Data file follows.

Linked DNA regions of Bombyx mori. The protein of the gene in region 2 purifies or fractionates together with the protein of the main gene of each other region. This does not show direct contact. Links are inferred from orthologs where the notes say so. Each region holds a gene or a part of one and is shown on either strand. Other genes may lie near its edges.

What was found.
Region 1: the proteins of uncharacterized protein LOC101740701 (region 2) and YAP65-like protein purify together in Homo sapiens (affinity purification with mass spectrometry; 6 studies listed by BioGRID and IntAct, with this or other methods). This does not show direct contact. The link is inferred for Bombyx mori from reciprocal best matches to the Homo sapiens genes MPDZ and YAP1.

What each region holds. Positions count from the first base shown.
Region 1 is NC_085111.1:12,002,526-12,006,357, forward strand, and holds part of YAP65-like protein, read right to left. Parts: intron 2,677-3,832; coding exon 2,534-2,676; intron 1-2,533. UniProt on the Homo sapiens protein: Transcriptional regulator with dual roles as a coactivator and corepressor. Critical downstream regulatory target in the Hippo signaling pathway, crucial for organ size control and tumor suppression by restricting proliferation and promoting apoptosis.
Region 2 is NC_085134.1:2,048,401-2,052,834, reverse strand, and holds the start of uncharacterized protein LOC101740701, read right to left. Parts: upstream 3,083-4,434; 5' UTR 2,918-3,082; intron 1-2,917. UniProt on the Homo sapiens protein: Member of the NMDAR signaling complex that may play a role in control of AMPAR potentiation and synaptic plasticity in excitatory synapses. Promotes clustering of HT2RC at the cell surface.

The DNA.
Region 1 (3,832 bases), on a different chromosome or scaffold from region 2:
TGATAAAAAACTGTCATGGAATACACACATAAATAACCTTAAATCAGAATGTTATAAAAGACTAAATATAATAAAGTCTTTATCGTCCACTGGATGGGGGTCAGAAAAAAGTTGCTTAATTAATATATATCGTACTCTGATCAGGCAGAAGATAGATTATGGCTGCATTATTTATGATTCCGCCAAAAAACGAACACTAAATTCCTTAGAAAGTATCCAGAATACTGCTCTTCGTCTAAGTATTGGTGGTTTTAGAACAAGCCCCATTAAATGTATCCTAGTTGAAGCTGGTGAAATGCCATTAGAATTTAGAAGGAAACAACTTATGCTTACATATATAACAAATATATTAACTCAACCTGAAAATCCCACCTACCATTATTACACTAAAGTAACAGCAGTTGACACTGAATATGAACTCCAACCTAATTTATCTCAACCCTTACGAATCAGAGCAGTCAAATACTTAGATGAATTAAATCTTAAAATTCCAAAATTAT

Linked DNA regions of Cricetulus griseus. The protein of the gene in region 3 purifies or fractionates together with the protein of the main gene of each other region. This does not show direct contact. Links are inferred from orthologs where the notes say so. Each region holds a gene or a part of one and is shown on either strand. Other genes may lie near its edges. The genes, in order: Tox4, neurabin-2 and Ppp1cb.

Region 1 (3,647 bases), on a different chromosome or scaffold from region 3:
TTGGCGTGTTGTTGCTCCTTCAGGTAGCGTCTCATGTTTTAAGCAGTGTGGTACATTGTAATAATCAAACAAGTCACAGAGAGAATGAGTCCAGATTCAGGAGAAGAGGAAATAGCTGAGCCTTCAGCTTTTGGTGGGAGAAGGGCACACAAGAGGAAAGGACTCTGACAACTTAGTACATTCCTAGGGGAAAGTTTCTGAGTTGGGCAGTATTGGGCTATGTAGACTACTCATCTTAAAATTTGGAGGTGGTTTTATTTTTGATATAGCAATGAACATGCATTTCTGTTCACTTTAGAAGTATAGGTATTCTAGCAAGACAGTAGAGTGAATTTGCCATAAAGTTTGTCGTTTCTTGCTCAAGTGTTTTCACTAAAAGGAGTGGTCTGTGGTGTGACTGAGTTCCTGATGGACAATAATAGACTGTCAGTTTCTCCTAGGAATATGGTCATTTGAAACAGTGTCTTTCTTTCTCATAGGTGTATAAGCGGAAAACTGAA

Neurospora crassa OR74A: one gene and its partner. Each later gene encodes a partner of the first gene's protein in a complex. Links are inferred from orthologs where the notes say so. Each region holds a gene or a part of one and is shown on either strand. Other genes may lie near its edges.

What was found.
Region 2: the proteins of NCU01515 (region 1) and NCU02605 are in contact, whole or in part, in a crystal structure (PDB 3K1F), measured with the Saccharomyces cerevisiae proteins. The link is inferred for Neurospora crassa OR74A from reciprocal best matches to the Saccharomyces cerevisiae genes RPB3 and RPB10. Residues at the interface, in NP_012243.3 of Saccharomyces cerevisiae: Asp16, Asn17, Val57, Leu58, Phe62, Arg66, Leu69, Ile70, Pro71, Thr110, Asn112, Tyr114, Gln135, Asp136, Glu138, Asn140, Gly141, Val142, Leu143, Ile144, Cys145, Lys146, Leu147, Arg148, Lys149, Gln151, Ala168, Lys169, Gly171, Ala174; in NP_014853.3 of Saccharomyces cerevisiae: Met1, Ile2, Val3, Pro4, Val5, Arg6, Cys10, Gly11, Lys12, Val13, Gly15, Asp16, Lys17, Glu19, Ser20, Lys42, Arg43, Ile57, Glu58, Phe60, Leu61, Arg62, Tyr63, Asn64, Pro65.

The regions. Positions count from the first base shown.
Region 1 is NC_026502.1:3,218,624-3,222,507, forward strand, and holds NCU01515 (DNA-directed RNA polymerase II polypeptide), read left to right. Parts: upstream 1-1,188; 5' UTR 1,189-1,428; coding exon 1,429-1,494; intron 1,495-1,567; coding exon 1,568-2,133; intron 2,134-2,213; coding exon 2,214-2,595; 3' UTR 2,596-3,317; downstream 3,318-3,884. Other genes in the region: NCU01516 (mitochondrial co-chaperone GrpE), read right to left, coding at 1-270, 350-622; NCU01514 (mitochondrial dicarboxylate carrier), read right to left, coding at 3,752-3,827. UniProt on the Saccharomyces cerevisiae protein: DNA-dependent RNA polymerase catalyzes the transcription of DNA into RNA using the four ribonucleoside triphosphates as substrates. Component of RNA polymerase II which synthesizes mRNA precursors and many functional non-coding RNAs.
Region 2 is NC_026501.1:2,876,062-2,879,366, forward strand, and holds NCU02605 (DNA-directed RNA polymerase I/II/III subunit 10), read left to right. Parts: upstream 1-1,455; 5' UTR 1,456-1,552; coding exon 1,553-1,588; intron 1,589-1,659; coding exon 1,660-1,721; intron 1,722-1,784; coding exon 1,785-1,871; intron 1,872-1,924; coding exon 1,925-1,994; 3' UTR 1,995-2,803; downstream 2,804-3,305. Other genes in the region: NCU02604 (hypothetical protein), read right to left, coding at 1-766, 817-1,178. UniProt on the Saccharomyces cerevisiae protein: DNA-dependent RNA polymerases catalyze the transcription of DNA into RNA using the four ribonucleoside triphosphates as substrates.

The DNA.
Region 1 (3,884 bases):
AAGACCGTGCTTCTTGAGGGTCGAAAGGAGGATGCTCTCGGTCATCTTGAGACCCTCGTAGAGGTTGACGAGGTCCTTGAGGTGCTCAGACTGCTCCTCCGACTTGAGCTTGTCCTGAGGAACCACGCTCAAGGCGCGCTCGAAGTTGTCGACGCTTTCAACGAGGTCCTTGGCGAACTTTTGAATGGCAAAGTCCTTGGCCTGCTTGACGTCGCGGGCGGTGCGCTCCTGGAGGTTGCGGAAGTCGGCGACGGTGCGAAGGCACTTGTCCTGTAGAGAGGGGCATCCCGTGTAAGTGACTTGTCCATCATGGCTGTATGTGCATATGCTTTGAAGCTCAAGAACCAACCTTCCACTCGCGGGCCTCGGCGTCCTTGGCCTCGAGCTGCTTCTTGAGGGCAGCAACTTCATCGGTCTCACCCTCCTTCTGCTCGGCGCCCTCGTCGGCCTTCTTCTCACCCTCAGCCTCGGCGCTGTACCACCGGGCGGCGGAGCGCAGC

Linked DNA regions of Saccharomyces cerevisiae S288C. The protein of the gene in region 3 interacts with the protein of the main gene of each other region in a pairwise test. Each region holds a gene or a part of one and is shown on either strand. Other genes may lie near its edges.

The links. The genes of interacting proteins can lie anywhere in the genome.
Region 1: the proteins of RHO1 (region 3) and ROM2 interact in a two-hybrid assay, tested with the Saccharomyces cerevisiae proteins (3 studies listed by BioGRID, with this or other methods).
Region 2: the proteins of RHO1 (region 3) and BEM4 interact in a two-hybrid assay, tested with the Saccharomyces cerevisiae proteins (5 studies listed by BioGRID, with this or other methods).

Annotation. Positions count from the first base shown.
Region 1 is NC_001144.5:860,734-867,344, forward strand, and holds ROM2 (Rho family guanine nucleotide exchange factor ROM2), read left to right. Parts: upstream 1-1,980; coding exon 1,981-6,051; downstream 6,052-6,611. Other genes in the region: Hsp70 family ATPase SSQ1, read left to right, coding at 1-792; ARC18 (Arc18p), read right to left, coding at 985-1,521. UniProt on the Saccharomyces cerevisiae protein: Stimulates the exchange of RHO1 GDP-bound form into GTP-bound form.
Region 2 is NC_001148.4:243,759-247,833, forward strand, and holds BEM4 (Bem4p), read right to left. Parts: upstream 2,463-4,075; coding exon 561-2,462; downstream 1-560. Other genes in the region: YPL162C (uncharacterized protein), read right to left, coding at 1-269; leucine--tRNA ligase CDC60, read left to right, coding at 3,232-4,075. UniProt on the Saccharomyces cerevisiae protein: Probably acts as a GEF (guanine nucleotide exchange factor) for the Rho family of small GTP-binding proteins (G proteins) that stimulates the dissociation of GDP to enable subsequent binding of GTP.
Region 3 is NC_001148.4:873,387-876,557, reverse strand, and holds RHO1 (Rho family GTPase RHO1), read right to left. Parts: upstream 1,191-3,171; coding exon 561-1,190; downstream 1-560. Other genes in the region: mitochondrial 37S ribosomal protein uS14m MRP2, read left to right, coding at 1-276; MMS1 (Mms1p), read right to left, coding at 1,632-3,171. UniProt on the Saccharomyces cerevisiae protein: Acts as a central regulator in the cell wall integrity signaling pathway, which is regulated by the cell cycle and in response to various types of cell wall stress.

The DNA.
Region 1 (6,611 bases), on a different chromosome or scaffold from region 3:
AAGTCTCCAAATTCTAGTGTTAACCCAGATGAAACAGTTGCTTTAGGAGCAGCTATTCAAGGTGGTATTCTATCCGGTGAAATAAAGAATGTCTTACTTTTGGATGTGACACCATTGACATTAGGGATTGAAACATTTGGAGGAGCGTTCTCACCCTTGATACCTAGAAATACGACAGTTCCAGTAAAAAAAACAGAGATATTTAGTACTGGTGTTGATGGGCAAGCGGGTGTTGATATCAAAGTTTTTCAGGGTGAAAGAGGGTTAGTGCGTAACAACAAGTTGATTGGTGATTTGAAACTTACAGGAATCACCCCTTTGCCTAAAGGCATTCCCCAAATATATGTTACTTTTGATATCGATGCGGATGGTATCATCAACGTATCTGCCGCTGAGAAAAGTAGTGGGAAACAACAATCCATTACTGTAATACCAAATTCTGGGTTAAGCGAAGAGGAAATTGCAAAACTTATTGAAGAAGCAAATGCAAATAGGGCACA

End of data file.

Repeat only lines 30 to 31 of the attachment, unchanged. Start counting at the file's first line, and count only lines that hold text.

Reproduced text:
The DNA.
Region 1 (6,611 bases), on a different chromosome or scaffold from region 3: